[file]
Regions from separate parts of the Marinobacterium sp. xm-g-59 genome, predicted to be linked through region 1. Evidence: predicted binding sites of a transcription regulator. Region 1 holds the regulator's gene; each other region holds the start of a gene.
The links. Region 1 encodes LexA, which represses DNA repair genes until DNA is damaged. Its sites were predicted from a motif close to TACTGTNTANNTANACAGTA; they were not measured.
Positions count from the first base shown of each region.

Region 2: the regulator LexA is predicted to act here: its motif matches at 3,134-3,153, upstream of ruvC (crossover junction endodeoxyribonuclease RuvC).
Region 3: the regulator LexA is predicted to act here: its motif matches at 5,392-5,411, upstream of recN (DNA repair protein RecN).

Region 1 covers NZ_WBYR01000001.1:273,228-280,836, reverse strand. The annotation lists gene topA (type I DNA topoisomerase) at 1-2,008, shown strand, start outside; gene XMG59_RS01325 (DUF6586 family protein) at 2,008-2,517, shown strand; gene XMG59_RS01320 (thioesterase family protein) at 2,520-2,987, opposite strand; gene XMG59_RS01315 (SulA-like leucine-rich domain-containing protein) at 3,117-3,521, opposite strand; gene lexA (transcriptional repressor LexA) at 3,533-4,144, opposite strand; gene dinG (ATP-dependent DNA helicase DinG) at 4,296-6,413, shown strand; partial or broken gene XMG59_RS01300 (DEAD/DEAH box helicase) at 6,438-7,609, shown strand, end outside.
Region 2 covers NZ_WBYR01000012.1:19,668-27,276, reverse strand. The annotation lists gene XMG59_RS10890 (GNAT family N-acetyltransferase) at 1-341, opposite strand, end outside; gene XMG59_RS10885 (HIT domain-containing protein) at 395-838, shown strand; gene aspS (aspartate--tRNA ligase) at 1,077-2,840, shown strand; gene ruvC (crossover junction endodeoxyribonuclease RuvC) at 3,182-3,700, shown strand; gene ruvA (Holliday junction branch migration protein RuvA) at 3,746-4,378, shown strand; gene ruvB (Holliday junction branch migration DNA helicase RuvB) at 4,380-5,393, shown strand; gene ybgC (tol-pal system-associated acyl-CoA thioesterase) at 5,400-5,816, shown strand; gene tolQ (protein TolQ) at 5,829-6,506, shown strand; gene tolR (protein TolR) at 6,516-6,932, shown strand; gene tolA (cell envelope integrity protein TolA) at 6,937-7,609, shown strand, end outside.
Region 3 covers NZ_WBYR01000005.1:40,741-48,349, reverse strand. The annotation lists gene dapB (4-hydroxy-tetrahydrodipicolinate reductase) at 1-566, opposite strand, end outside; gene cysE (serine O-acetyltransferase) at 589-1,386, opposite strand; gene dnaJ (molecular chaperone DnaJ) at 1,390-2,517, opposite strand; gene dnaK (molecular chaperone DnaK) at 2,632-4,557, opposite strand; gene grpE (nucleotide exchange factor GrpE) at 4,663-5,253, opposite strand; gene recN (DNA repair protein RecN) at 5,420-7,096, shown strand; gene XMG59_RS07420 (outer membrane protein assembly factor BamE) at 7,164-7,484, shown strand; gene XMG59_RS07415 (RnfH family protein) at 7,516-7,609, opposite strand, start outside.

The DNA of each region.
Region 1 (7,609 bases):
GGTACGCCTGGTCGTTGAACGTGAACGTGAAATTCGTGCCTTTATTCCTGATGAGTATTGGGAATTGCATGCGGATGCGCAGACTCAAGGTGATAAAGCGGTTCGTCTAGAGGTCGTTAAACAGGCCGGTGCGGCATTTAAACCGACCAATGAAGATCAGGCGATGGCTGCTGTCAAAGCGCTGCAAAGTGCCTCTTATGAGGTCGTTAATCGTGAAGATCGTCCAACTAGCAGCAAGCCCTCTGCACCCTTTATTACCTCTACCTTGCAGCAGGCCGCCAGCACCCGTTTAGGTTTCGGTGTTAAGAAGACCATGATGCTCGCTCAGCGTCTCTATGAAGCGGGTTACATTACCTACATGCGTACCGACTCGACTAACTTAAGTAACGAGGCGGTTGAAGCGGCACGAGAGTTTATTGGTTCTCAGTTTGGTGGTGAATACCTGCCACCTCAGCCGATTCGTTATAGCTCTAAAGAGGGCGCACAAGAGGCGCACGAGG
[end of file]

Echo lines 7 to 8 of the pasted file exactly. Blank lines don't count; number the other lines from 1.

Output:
Region 2 covers NZ_WBYR01000012.1:19,668-27,276, reverse strand. The annotation lists gene XMG59_RS10890 (GNAT family N-acetyltransferase) at 1-341, opposite strand, end outside; gene XMG59_RS10885 (HIT domain-containing protein) at 395-838, shown strand; gene aspS (aspartate--tRNA ligase) at 1,077-2,840, shown strand; gene ruvC (crossover junction endodeoxyribonuclease RuvC) at 3,182-3,700, shown strand; gene ruvA (Holliday junction branch migration protein RuvA) at 3,746-4,378, shown strand; gene ruvB (Holliday junction branch migration DNA helicase RuvB) at 4,380-5,393, shown strand; gene ybgC (tol-pal system-associated acyl-CoA thioesterase) at 5,400-5,816, shown strand; gene tolQ (protein TolQ) at 5,829-6,506, shown strand; gene tolR (protein TolR) at 6,516-6,932, shown strand; gene tolA (cell envelope integrity protein TolA) at 6,937-7,609, shown strand, end outside.
Region 3 covers NZ_WBYR01000005.1:40,741-48,349, reverse strand. The annotation lists gene dapB (4-hydroxy-tetrahydrodipicolinate reductase) at 1-566, opposite strand, end outside; gene cysE (serine O-acetyltransferase) at 589-1,386, opposite strand; gene dnaJ (molecular chaperone DnaJ) at 1,390-2,517, opposite strand; gene dnaK (molecular chaperone DnaK) at 2,632-4,557, opposite strand; gene grpE (nucleotide exchange factor GrpE) at 4,663-5,253, opposite strand; gene recN (DNA repair protein RecN) at 5,420-7,096, shown strand; gene XMG59_RS07420 (outer membrane protein assembly factor BamE) at 7,164-7,484, shown strand; gene XMG59_RS07415 (RnfH family protein) at 7,516-7,609, opposite strand, start outside.